close

Вход

Забыли?

вход по аккаунту

?

amm-2016-0291

код для вставкиСкачать
Arch. Metall. Mater., Vol. 61 (2016), No 4, p. 1795–1804
DOI: 10.1515/amm-2016-0291
HENG ZHOU*, ZHIGUO LUO*,#, TAO ZHANG*, YANG YOU*, HAIFENG LI*, ZONGSHU ZOU*
Influence of Rolling Friction Coefficient on Inter-particle Percolation in a Packed Bed by
Discrete Element Method
Rolling friction representing the energy dissipation mechanism with the elastic deformation at the contact point could
act directly on particle percolation. The present investigation intends to elucidate the influence of rolling friction coefficient
on inter-particle percolation in a packed bed by discrete element method (DEM). The results show that the vertical velocity of
percolating particles decreases with increasing the rolling friction coefficient. With the increase of rolling friction coefficient,
the transverse dispersion coefficient decreases, but the longitudinal dispersion coefficient increases. Packing height has a
limited effect on the transverse and longitudinal dispersion coefficient. In addition, with the increase of size ratio of bed
particles to percolation ones, the percolation velocity increases. The transverse dispersion coefficient increases with the size
ratio before D/d<14. And it would keep constant when the size ratio is greater than 14. The longitudinal dispersion coefficient
decreases when the size ratio increases up to D/d=14, then increases with the increase of the size ratio. External forces affect
the percolation behaviours. Increasing the magnitude of the upward force (e.g. from a gas stream) reduces the percolation
velocity, and decreases the dispersion coefficient.
Keywords: Inter-particle percolation, rolling friction coefficient, discrete element method, percolation velocity, dispersion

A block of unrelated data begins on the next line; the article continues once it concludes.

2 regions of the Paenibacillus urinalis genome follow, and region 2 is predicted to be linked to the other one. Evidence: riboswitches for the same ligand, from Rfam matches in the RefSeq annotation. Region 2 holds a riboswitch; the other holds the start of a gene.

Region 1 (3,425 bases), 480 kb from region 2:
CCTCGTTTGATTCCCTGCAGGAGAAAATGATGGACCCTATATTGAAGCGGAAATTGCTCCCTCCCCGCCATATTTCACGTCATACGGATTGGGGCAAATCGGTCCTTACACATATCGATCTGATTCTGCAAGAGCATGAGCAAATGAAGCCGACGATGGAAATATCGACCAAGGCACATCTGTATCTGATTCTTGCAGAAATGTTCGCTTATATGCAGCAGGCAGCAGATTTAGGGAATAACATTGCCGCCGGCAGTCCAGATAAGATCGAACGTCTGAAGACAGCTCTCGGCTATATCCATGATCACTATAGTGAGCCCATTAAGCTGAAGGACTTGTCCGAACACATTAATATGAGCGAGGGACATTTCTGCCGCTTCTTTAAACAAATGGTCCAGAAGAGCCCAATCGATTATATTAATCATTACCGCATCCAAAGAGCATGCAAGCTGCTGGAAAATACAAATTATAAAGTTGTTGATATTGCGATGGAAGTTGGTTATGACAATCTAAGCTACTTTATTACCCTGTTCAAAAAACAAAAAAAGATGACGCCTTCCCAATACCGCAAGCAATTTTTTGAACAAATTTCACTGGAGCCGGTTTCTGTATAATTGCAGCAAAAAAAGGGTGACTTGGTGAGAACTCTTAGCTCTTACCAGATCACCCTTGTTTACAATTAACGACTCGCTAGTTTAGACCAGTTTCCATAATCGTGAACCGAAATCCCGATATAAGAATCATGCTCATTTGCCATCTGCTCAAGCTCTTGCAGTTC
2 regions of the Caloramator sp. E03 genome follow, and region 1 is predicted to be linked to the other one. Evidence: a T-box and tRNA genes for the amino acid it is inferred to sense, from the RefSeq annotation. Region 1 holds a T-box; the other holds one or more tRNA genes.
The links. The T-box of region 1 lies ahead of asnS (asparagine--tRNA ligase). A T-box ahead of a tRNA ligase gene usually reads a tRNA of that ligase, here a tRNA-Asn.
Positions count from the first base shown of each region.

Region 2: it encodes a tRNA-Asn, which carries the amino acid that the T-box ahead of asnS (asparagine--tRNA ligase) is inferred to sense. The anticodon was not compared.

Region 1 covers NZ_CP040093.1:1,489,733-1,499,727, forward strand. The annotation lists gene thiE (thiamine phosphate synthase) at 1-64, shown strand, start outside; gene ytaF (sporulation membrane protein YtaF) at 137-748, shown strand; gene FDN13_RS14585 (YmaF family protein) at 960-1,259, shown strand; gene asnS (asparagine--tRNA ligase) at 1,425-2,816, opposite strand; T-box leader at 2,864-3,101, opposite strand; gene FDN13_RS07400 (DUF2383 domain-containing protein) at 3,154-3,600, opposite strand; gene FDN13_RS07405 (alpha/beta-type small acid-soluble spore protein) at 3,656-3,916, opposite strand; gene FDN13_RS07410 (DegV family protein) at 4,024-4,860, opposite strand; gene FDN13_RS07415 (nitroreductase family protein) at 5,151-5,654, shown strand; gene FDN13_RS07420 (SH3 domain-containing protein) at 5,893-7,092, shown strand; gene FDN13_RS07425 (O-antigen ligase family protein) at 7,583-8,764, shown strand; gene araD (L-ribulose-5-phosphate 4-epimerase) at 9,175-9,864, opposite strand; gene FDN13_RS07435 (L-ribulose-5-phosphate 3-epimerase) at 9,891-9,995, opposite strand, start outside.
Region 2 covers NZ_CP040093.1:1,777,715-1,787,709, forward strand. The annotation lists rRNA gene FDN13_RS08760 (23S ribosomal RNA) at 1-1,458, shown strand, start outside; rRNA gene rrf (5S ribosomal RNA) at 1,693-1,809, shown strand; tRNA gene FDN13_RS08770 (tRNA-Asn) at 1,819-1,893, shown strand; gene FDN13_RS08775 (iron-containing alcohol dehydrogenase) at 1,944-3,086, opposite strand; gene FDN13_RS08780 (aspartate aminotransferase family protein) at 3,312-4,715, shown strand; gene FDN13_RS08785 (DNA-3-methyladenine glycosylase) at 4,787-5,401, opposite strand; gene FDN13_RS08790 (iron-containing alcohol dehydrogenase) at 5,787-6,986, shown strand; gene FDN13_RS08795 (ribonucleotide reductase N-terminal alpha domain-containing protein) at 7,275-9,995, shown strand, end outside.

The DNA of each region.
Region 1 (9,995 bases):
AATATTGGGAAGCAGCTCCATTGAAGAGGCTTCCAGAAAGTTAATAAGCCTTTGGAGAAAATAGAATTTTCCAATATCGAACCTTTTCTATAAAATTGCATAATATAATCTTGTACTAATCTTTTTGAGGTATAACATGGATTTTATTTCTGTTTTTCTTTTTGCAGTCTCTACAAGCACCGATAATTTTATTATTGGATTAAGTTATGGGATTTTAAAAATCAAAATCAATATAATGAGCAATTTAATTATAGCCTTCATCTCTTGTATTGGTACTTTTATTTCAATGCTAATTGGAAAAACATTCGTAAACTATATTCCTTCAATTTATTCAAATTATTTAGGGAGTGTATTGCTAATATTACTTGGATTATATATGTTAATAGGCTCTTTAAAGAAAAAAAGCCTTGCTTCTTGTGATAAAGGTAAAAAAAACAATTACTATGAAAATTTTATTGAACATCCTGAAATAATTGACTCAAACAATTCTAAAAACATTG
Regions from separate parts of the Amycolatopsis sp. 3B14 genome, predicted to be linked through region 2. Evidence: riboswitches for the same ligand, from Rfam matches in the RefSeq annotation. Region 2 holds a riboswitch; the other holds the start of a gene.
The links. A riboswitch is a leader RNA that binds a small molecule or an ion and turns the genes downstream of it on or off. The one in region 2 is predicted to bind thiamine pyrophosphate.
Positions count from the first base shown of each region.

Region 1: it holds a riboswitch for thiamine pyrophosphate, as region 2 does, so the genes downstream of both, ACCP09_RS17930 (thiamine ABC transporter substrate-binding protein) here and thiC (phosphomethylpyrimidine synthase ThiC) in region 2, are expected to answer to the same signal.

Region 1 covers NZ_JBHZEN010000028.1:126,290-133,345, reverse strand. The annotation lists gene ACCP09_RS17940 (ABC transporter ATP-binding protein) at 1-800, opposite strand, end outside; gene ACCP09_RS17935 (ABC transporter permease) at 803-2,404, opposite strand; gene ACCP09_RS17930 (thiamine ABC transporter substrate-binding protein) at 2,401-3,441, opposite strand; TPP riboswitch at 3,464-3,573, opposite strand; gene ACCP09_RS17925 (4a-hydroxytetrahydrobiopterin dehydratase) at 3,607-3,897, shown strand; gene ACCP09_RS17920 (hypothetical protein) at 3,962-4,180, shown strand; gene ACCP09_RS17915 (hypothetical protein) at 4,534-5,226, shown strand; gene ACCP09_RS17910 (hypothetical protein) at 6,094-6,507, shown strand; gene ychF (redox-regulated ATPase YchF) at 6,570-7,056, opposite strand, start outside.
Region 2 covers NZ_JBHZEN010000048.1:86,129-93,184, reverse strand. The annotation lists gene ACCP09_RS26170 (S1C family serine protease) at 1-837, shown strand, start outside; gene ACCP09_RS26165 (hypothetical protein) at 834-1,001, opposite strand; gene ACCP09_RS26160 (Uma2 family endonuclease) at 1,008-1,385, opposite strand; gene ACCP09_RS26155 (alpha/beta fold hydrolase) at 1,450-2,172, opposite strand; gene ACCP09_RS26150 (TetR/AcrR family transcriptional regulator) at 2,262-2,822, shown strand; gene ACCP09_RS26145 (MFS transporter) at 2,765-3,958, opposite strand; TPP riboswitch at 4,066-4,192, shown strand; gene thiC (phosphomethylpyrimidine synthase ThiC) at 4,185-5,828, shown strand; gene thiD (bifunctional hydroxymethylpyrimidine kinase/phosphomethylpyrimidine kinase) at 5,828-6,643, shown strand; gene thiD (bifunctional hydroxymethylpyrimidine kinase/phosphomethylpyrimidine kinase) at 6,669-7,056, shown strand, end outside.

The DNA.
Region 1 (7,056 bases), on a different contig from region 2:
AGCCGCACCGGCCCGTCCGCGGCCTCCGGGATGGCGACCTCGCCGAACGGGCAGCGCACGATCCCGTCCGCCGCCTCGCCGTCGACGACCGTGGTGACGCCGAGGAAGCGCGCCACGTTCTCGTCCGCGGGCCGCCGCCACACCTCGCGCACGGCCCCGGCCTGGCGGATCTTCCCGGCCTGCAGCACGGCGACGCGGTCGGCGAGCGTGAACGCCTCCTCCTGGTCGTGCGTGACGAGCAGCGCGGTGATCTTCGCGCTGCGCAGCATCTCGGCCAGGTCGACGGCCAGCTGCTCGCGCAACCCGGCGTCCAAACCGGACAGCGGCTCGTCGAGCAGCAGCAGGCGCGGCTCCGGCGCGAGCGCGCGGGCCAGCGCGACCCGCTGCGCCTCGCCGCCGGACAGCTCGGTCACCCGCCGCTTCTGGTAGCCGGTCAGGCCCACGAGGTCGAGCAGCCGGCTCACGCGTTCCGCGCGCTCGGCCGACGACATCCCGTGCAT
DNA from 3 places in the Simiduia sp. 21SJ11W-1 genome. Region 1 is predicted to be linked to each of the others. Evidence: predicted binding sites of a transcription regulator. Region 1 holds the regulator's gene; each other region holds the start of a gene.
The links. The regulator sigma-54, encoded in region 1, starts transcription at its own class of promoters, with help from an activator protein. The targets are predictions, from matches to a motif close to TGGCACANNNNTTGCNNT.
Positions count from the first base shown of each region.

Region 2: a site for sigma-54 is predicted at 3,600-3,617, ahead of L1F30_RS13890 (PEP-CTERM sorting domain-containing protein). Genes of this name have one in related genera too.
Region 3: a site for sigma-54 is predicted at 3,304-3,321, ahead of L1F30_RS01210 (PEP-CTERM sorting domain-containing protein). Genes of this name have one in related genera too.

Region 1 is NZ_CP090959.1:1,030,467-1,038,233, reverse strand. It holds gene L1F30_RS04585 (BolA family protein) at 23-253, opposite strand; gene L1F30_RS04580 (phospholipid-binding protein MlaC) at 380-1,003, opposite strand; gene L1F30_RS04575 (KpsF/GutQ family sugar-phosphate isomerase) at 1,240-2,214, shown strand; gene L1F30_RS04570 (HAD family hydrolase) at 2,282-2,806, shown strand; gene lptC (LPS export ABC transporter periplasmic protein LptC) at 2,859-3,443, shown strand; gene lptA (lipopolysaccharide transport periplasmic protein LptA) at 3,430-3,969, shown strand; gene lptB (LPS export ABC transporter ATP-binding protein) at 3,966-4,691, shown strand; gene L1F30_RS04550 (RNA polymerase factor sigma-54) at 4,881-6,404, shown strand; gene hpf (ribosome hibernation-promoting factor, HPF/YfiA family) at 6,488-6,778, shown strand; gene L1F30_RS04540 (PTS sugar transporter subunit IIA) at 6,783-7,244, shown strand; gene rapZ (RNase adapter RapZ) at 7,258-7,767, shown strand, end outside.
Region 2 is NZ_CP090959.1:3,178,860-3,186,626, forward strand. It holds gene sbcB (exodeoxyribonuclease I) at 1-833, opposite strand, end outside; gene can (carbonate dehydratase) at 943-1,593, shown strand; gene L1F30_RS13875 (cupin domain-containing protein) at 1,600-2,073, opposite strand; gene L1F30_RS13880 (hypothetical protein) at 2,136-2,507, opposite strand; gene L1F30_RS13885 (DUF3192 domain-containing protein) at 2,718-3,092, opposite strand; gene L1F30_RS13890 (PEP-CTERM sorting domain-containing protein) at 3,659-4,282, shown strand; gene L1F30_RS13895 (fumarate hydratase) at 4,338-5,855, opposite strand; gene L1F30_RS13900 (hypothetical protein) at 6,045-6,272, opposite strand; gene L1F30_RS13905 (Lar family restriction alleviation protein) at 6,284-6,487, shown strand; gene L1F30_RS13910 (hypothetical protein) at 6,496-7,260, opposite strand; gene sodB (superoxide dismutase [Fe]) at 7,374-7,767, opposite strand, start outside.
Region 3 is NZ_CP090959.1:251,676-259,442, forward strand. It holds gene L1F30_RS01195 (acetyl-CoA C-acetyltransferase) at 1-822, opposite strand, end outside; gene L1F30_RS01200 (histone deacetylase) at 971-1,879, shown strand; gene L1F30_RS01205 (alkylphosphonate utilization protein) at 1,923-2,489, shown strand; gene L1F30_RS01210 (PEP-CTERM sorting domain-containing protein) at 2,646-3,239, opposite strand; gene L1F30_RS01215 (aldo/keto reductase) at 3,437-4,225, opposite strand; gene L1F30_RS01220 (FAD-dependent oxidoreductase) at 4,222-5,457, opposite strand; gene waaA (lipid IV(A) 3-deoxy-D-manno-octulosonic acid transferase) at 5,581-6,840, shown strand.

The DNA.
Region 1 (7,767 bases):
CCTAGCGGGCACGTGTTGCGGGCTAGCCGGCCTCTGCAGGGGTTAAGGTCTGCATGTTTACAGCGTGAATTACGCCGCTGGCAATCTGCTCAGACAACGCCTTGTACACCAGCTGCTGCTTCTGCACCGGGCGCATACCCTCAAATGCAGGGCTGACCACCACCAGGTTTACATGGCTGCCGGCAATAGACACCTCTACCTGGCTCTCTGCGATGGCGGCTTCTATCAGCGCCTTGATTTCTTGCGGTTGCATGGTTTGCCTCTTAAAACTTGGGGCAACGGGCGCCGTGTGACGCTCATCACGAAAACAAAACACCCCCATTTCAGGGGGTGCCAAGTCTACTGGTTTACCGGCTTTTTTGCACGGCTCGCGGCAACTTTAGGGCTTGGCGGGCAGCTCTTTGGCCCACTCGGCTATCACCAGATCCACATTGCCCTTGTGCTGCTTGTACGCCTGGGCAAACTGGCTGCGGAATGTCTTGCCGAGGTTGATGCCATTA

coefficient
1. Introduction
COREX, a smelting reduction process, is regarded as
a cost-efficient and environmental-friendly process, which
produces hot metal from iron ore and coal [1-2]. It is a twostage process that involves pre-reduction in a shaft furnace,
followed by final reduction and separation in a melter gasifier.
Both shaft furnace and melter gasifier are typical countercurrent reactors, in which reducing gases flow upward
through the packed bed while the charged solid particles
flow downwards. In these flows, the motion of particles, as
a densely packed bed, will have a significant impact on the flow
of other phases, and thus on operation efficiency of the entire
production. That is, the transient features of solids are crucial
in the COREX process [3-10]. During burden distribution and
particle descending processes, the mixing and segregation
behaviour can be observed. One of the main reason is particle
percolation. Fundamental studies of solid flow and segregation
in COREX are very much based on particle percolation studies
under different operating conditions. Besides, the chocking of
shaft gas slots arises mainly from the insufficient percolation of
dust particles in the gas and the fines in the burden. Thus, it is
very necessary to make a fundamental study on the percolation
phenomenon in a packed bed.
Inter-particle percolation may occur if two particles are
of very different sizes. The smaller components drain through
the larger ones simply due to the influence of gravity. This is
normally termed as the spontaneous inter-particle percolation.
Such percolation is a common phenomenon in nature and
industries. A specific example arises in iron making blast
furnace, where small sinter and/or pellet particles are loaded
upon much larger coke particles, the smaller particles pass
through the larger ones in descending motion under gravity [11].
The phenomenon of spontaneous inter-particle percolation has